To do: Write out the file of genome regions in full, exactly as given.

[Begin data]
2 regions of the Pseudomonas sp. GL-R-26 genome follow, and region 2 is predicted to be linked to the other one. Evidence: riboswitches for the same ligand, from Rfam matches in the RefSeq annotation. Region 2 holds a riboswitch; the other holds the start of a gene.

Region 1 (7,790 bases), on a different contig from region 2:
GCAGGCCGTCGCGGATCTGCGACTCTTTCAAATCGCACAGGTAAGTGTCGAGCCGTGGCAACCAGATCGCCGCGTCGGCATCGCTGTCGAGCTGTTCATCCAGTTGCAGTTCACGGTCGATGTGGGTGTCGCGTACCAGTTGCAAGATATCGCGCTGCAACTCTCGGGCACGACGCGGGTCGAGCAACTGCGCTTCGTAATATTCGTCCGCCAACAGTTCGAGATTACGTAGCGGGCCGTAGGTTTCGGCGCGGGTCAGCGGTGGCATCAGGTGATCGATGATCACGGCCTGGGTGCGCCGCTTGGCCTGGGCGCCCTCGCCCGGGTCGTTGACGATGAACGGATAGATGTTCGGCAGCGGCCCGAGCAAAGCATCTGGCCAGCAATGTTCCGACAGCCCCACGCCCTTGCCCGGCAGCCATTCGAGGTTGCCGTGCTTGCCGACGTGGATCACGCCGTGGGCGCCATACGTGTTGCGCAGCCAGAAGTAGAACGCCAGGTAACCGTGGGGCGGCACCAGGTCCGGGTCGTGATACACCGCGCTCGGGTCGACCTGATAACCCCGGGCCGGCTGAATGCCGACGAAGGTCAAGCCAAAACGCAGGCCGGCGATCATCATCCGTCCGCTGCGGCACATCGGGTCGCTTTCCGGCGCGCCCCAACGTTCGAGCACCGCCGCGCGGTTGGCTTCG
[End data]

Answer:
2 regions of the Pseudomonas sp. GL-R-26 genome follow, and region 2 is predicted to be linked to the other one. Evidence: riboswitches for the same ligand, from Rfam matches in the RefSeq annotation. Region 2 holds a riboswitch; the other holds the start of a gene.

Region 1 (7,790 bases), on a different contig from region 2:
GCAGGCCGTCGCGGATCTGCGACTCTTTCAAATCGCACAGGTAAGTGTCGAGCCGTGGCAACCAGATCGCCGCGTCGGCATCGCTGTCGAGCTGTTCATCCAGTTGCAGTTCACGGTCGATGTGGGTGTCGCGTACCAGTTGCAAGATATCGCGCTGCAACTCTCGGGCACGACGCGGGTCGAGCAACTGCGCTTCGTAATATTCGTCCGCCAACAGTTCGAGATTACGTAGCGGGCCGTAGGTTTCGGCGCGGGTCAGCGGTGGCATCAGGTGATCGATGATCACGGCCTGGGTGCGCCGCTTGGCCTGGGCGCCCTCGCCCGGGTCGTTGACGATGAACGGATAGATGTTCGGCAGCGGCCCGAGCAAAGCATCTGGCCAGCAATGTTCCGACAGCCCCACGCCCTTGCCCGGCAGCCATTCGAGGTTGCCGTGCTTGCCGACGTGGATCACGCCGTGGGCGCCATACGTGTTGCGCAGCCAGAAGTAGAACGCCAGGTAACCGTGGGGCGGCACCAGGTCCGGGTCGTGATACACCGCGCTCGGGTCGACCTGATAACCCCGGGCCGGCTGAATGCCGACGAAGGTCAAGCCAAAACGCAGGCCGGCGATCATCATCCGTCCGCTGCGGCACATCGGGTCGCTTTCCGGCGCGCCCCAACGTTCGAGCACCGCCGCGCGGTTGGCTTCG